Continuing with Detective Shafia's interview of Kirk Hunter, a police officer for the City of LA for 27 years. His current assignment is to work with the US Secret Service Computer Forensics.  Detective Hunter has been assigned to that unit for 13 years.  His specialty is a computer examiner. Detective Hunter described his job as 'Seized Computer Digital Recovery Specialist.'  His job is to recover data on computers.  He gave his CV to Detective Shafia.  Detective Hunter has had 1,000 hours of training and has been programming since 1978 when he was in the Marine Corp.  He worked for Magnavox as a senior computer programmer.  He has had quite a bit of hands on experience. In his career he has analyzed hundreds of computers and testified in court 10 times as a forensic computer expert.

Detective Shafia then went into detail, the steps that Detective Hunter takes to retrieve data from a computer.  He visually examines the computer and copies down any model or serial numbers on the device. He then removes the hard drive and attaches a "write blocker."  This secured the hard drive from changes to the operating system or any programs he may use. He then makes a mirror copy of the hard drive.  He verifies that the mirror copy is an exact copy and in working order.  He then works with the mirror copy.  In his work process, he uses software to determine the Internet searches that were made on that computer.  People's exhibit #26 is a photo of an apple laptop computer.

DDA Balian asks, "Did Detective Hunter tell you ... (what?) he found on the hard drive, and who may have used it?
JL: Objection! Beyond scope.

I believe Ms. Levine argues that Detective Shafia can tell what Detective Hunter found, but it's not part of the forensics exam who it belongs to.  The objection is sustained.

Detective Hunter found files and documents on the hard drive in the name of Joshua Woodward.  A user ID associated with this computer was 'Josh."

Detective Hunter also examined evidence item #28, the external hard drive.  He used similar procedures as for the laptop, except he did not need to remove the hard drive.  He placed a "write blocker" on the hard drive and made a mirror image. He then analyzed the image. On the external hard drive he found similar files and exact copy files as the laptop.  Detective Hunter found words that matched under a Firefox browser history bar. He found a file folder that said 'Joshua Woodward computer.'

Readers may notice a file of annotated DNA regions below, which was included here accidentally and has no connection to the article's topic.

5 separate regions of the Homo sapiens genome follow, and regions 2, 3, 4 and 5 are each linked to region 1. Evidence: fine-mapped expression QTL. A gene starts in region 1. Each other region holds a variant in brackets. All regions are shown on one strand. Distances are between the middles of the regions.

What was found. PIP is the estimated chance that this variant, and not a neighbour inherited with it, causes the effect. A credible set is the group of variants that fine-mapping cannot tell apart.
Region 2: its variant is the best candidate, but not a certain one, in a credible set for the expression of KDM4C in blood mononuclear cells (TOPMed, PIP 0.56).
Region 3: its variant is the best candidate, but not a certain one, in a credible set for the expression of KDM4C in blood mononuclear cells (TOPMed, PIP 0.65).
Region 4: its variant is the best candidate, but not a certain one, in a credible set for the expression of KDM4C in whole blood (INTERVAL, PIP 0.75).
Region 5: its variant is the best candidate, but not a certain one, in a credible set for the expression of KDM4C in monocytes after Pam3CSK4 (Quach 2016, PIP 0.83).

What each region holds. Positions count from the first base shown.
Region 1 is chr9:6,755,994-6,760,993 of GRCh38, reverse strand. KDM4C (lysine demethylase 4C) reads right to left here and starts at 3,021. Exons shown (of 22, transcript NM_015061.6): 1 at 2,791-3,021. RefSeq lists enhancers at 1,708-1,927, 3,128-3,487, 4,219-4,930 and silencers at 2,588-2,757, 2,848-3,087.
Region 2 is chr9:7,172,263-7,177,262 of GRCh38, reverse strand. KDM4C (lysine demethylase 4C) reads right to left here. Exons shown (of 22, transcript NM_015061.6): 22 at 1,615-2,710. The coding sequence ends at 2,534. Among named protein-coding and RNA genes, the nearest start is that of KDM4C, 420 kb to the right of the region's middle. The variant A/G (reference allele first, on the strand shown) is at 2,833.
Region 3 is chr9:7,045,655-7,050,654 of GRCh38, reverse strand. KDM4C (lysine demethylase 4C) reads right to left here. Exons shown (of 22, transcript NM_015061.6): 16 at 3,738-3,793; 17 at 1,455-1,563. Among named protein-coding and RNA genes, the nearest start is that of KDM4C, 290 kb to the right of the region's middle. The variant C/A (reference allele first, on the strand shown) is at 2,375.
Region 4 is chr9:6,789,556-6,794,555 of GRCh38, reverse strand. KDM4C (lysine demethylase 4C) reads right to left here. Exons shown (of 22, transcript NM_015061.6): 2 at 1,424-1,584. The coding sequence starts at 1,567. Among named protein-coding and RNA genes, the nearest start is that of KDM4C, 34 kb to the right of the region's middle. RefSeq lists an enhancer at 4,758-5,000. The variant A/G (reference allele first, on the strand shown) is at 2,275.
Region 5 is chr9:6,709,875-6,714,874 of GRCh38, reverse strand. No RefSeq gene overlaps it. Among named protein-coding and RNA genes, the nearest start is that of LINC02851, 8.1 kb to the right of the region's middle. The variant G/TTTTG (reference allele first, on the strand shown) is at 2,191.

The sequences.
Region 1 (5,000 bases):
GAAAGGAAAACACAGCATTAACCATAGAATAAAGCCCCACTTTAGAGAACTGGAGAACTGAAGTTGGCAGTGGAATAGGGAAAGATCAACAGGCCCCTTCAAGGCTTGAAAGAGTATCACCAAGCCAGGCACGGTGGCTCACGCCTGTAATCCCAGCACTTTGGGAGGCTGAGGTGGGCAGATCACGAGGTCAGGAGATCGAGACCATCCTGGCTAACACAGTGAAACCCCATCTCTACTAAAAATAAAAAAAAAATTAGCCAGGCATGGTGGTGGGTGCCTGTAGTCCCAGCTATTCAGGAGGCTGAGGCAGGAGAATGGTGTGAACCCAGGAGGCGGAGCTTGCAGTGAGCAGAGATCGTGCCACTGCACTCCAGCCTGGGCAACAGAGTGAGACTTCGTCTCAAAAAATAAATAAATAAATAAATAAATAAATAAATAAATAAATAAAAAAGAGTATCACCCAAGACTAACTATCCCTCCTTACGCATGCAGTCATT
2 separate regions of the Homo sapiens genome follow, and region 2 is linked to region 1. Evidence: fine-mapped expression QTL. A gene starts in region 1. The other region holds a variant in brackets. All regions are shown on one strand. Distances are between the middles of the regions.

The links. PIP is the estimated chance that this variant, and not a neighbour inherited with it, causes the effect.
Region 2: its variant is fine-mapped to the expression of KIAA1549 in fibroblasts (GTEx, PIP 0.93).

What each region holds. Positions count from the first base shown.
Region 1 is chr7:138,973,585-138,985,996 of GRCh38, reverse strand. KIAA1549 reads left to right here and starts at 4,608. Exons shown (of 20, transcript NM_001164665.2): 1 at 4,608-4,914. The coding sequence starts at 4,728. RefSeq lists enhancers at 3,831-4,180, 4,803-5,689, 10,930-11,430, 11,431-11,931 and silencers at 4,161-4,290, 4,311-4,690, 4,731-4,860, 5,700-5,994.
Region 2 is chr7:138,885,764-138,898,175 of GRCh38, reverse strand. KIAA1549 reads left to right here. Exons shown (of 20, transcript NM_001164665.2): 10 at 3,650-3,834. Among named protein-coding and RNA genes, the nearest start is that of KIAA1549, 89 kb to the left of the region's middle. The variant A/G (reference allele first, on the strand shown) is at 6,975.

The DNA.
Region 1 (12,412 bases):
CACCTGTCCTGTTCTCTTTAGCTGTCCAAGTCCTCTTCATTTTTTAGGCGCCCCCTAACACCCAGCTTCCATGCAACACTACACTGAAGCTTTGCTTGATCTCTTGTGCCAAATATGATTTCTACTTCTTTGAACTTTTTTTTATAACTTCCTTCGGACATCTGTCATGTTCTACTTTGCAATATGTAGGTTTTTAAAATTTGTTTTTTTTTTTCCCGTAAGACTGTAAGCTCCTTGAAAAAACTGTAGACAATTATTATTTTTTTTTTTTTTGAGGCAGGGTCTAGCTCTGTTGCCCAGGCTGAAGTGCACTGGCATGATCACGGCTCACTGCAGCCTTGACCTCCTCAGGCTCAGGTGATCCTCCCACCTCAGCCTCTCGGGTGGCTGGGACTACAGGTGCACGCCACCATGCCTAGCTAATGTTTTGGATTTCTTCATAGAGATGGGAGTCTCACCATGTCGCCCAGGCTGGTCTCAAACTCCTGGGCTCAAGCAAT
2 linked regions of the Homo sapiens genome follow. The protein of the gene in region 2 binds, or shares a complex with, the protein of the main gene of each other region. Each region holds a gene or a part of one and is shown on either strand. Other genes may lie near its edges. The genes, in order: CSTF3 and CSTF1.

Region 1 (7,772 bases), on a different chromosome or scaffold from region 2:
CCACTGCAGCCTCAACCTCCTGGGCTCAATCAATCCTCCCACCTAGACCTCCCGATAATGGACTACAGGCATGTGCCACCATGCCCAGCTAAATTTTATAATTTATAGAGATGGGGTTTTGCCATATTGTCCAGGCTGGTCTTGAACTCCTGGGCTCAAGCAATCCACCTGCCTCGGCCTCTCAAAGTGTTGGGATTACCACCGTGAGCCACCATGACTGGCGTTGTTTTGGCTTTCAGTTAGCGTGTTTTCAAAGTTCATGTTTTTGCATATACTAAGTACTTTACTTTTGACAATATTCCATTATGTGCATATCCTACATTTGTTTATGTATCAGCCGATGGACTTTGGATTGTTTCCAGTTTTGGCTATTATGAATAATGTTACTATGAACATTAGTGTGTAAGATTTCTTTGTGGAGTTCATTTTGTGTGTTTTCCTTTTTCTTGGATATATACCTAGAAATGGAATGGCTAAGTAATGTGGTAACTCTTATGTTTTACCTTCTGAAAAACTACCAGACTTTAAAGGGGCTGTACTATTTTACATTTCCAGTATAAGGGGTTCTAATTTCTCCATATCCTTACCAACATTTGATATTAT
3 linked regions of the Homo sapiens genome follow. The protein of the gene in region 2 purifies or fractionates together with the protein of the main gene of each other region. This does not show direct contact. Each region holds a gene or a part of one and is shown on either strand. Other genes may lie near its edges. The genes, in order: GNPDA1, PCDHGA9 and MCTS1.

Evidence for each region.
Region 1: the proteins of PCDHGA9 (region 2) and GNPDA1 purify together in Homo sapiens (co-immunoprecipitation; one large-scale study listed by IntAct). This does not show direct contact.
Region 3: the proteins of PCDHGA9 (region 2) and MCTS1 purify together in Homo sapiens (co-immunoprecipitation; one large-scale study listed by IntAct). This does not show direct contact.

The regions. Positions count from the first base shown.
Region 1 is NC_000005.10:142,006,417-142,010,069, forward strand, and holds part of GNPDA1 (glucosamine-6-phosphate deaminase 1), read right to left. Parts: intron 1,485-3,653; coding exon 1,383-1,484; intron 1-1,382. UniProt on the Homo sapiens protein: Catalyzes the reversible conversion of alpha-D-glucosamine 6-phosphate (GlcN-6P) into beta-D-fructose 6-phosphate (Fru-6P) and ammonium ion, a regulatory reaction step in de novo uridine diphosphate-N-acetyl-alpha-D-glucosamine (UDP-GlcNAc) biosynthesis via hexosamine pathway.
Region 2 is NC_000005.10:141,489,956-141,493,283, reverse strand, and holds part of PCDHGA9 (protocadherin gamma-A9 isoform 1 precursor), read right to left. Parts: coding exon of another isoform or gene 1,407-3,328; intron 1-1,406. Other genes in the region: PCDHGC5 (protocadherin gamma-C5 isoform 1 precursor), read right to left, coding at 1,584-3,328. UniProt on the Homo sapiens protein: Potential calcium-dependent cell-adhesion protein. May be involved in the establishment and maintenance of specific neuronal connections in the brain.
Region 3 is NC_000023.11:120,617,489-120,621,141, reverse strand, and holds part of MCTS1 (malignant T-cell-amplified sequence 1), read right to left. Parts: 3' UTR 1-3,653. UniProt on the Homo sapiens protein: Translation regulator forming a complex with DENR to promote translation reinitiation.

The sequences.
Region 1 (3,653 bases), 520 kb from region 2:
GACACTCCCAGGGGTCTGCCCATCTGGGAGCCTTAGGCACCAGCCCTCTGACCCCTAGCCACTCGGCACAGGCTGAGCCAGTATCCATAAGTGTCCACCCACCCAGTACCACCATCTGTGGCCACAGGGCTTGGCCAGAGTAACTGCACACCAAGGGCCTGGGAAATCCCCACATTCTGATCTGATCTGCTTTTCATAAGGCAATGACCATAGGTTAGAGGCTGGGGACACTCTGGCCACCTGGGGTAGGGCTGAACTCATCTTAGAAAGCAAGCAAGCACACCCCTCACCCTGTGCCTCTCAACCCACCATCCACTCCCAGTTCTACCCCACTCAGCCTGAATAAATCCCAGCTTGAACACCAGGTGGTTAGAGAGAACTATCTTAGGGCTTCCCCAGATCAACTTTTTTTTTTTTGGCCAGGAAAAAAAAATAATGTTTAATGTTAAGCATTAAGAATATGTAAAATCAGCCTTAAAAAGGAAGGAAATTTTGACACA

Detective Hunter ran program(s?) to search the laptop for Internet browsing history.  The initial search terms he used were "abortion," "misoprostol" and "cytotec."  Those were the initial search terms. Later, he searched for "unwanted pregnancy."  Detective Hunter searched the area of the computer that records the keys that are punched into a search engine. The terms and words were the actual keystrokes made to search.  The user ID name 'Josh' was the one that performed these searches.

For the next set of questions, there were several objections by the defense.  Most were sustained by Judge Pastor, as to the form of the question. Finally, the questioning entered a phrasing that wasn't objected to.  Detective Shafia testified that Detective Hunter was not searching the computer for a specific date, but looking at search engine activity over a period of time.

3:25 PM
There were a number of Internet searches spanning almost two months that Detective Shafia testified Detective Hunter found.  All the Internet searches presented were under the user ID 'Josh' using a Firefox browser. 

(I tried to write down every search exactly as I heard it along with the date and exact keystroke time of the search. I wasn't always successful.  The list below is the best I could do. Some words were misspelled in the searches. I've typed the misspellings that I got correctly. Other words that were misspelled but I didn't get the exact keystrokes correct, are underlined. Sprocket.)

08/26/09 22:30:?? - "fertility law" - "LA"- "mens advocate"
08/26/09 22:32:42 - "paternity lawyer" - "LA"
08/26/09 22:44:04 - does a man have any rights to prevent a woman from having his child
08/26/09     ??        - "unwanted pregnancy" - legal rights men
??                ??        - what men have done to end pregnancies
08/27/09?    ??        - how to coonvince a woman to have an abortion
08/27/09      ??        - ways men have forced abortions
08/27/09?     ??       - black market - RU486 - usa
08/28/09 01:26:06 - accidentally terminate pregnancy